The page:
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The Great Gatsby movie review: The unquiet darkness

Luhrmann’s hyperbolic version of ‘Gatsby’

Editorial Editor

Published: Monday, July 1, 2013

Updated: Friday, July 5, 2013 16:07


Courtesy of Warner Bros. Pictures

Baz Luhrmann joins a group of directors who have failed to reinvent the original genius of F. Scott Fitzgerald's The Great Gatsby with his film version that hit theaters in May.

Film: The Great Gatsby

Release Date: May 10

Studio: Warner Brothers

Grade: C

When you see Baz Luhrmann’s The Great Gatsby, you realize what a misapprehension it was that such familiar material was befitting for this modernized retelling. Not because the film is a total disaster or that the crew of filmmakers were completely misguided, but that its source – so idiosyncratic in its original form – renders any attempt to present the story through a different medium incapable of not getting somehow lost in translation.

It took only a little over a year for F. Scott Fitzgerald’s novel to be adapted for the screen following its publication in April 1925. That film, directed by Herbert Brenon, is all but lost (all that remains now is a trailer held at the National Archives). In 1949, Elliot Nugent brought the story to the screen again (partly to promote the career of Alan Ladd), and in 1974, Jack Clayton delivered the most prominent version to date, starring Robert Redford with a screenplay from Francis Ford Coppola. Two more versions would follow – a television movie and a hip-hop adaptation loosely based off the novel – and it pretty much goes without saying that none of these adaptations have delivered us a satisfactory film version of Gatsby.

When Luhrmann (Australia) became the sixth director to throw his hat in the ring – with Leonardo DiCaprio (Django Unchained) in the eponymous role as Jay Gatsby – he embroiled himself in a unique tradition of limp attempts to transmit this particular literary narrative into cinematic form.

Fitzgerald exercises the technique of using a dramatized narrator, Nick Carraway, looking back on something that has happened in the past. It is the way he formulates his summer spent on Long Island in 1922 – as an intricately woven and patterned account of a specific period in time – that sets up the framework for providing the text its substance and complexity; the plot, however, is simple.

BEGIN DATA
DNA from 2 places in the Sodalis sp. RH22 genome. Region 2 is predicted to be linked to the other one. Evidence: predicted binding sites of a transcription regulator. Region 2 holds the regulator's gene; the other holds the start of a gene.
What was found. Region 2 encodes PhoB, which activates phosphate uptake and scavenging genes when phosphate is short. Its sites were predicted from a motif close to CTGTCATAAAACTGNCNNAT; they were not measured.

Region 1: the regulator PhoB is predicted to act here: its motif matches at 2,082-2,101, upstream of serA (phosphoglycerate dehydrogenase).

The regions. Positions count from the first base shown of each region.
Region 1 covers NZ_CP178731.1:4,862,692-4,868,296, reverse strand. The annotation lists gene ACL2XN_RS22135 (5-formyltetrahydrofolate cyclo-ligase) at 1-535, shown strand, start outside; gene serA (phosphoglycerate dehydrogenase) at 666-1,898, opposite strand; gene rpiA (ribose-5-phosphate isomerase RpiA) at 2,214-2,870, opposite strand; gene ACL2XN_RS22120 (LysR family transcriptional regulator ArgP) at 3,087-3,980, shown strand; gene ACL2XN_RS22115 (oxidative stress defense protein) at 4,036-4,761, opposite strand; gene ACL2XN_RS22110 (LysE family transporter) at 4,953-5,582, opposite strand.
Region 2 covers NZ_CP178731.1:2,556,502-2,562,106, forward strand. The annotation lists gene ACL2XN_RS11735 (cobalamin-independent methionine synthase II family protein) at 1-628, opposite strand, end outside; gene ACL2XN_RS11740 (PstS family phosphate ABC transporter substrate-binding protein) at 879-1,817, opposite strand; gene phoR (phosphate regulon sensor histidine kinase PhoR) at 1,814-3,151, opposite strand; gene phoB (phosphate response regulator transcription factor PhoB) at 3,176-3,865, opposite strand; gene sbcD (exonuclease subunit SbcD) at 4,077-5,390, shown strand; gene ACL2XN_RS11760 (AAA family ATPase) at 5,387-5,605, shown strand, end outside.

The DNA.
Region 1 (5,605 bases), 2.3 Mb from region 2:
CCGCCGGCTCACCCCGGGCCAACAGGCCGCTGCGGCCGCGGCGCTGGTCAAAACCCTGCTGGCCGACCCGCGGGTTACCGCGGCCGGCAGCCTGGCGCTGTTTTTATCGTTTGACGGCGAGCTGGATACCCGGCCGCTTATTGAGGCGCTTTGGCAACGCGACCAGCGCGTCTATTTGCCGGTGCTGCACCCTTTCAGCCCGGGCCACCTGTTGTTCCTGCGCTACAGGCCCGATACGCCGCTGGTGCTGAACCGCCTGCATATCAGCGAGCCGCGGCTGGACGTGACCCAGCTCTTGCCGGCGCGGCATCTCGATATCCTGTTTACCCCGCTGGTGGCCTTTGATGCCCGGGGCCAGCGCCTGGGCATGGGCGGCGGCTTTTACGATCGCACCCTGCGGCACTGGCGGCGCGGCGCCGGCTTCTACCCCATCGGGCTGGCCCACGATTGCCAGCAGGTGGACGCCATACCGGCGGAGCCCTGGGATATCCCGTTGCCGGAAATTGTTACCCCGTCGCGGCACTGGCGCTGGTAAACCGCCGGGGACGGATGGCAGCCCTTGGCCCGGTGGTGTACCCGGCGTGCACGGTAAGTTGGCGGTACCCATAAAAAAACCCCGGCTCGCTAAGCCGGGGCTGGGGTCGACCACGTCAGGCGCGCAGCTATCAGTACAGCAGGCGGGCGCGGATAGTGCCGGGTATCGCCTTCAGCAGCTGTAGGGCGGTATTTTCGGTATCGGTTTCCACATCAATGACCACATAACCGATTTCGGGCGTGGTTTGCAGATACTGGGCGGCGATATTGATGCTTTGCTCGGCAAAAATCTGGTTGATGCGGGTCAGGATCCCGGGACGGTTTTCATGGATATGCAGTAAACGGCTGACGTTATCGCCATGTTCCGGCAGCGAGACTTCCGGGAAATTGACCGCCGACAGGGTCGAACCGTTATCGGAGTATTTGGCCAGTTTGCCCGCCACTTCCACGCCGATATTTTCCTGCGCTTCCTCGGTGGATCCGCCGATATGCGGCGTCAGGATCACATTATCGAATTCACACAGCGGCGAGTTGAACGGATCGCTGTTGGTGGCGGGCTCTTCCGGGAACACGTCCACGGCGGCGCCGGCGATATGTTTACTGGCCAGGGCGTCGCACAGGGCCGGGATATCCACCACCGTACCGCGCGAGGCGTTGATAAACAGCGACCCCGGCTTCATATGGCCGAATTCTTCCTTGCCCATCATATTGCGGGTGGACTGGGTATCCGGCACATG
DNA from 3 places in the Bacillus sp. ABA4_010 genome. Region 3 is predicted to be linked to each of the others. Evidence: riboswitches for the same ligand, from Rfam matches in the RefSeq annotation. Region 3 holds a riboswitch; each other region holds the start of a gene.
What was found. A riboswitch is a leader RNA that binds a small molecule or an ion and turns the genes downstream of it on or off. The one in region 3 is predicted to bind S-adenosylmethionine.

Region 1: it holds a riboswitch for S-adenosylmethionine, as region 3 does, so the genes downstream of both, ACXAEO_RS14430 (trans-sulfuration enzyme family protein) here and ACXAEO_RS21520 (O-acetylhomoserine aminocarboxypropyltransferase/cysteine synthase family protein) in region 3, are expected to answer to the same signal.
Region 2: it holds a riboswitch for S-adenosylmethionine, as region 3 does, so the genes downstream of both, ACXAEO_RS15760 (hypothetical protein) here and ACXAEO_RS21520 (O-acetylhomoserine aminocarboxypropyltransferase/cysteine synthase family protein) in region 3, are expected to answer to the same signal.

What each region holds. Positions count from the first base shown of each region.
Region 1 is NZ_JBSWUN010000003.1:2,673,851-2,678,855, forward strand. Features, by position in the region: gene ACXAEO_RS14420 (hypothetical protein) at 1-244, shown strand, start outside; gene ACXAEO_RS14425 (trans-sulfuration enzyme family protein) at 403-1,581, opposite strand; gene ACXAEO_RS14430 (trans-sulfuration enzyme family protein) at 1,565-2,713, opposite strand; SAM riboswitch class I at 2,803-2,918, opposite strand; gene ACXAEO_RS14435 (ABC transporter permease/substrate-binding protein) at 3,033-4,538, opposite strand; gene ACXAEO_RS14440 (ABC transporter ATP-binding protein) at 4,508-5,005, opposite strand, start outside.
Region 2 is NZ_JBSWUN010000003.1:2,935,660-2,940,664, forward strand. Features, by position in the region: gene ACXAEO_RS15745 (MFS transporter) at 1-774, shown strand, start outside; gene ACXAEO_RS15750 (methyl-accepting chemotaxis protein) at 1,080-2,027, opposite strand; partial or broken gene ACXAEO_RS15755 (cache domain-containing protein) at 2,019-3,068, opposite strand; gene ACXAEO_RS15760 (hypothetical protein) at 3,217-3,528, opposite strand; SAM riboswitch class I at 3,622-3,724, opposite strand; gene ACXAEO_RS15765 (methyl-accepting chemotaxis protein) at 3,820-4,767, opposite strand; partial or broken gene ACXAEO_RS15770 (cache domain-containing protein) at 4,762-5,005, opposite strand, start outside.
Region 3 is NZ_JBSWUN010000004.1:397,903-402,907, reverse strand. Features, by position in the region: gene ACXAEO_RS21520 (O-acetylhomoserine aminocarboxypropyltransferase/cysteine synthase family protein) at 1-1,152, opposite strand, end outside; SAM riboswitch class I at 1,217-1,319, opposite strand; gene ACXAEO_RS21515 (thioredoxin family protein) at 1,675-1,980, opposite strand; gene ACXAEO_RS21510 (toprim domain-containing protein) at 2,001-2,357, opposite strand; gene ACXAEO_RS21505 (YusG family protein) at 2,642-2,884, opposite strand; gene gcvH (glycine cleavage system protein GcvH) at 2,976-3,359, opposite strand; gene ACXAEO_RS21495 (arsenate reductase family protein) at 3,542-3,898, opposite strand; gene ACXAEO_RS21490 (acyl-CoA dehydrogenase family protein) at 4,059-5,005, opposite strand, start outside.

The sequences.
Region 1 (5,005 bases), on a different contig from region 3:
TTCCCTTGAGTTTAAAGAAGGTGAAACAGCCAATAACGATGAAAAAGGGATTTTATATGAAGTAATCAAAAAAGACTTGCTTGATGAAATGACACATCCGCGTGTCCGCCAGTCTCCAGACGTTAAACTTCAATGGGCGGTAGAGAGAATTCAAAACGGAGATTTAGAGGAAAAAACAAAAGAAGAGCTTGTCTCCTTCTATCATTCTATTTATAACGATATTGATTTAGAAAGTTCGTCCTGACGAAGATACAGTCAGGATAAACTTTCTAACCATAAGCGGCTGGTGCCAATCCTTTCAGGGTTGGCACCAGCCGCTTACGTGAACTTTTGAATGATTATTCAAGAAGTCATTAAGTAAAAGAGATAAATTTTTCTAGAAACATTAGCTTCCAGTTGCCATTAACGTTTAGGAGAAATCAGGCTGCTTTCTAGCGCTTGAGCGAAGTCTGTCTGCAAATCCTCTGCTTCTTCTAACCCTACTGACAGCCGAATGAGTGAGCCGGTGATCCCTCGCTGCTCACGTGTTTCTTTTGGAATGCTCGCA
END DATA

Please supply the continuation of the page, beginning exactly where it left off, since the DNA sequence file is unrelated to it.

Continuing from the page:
The obstacle for filmmakers is to find a way to convey Carraway’s narrative thread through film. His role in the plot is primarily a witness. There is never much he is doing physically but constantly observing (aside from having a few conversations) – so, as Bruce Jackson has pointed out, the invariable struggle has been to have his personal voice drive the narrative without his visual role in the film being superfluous.

What Luhrmann moderately recognizes but ultimately fails to fulfill is the central role Carraway’s recollection plays in the story. He and his screenwriter, Craig Pearce (Charlie St. Cloud), begin the film with Carraway (Tobey Maguire, The Details) being treated for post-traumatic stress symptoms at an eerie sanitarium back in the Midwest following his time spent in West Egg.

It is there that he composes the text of The Great Gatsby. As the film progresses, Carraway recounts the summer. Occasionally, lines from the book appear on the bottom of the screen as his voice-over narration intermittently guides the rest of the film.

Maguire plays Carraway as a naïve country boy, restrained and mantled by a veil of ignorance, never quite giving us a glimpse of the snob he starts out as – the wide-eyed character he plays would never have the juice to talk down at Yale or World War I. And when he tells us “I am one of the few honest people that I have ever known,” we could actually believe it.

Luhrmann places Maguire in the movie as more of a device than a character; he is a sycophant that provides the lens for looking at Gatsby. Neglecting to portray Carraway as a self-absorbed narcissist diminishes the potential for demonstrating his development – which never finds a real role in this version – and discards the fabric of Fitzgerald’s text.

All the major encounters Nick has following Gatsby’s death (Mr. Gatz, Jordan Baker, Tom Buchannan) are omitted – so it wouldn’t matter if it never builds up to him saying he is now “five years too old to lie to himself and call it honor.” The film does not concern itself with the novel’s true subject.

While a film owes no fidelity to its original source material, Luhrmann and Pearce run in circles by deliberately seeking to supply a new narrative mode to deal with Carraway, only to wind up retaining the convention of keeping Gatsby as the central figure without adequately maintaining the parallel register demonstrating how he influences Carraway. And by doing so, we lose the depth of Gatsby’s character, too.

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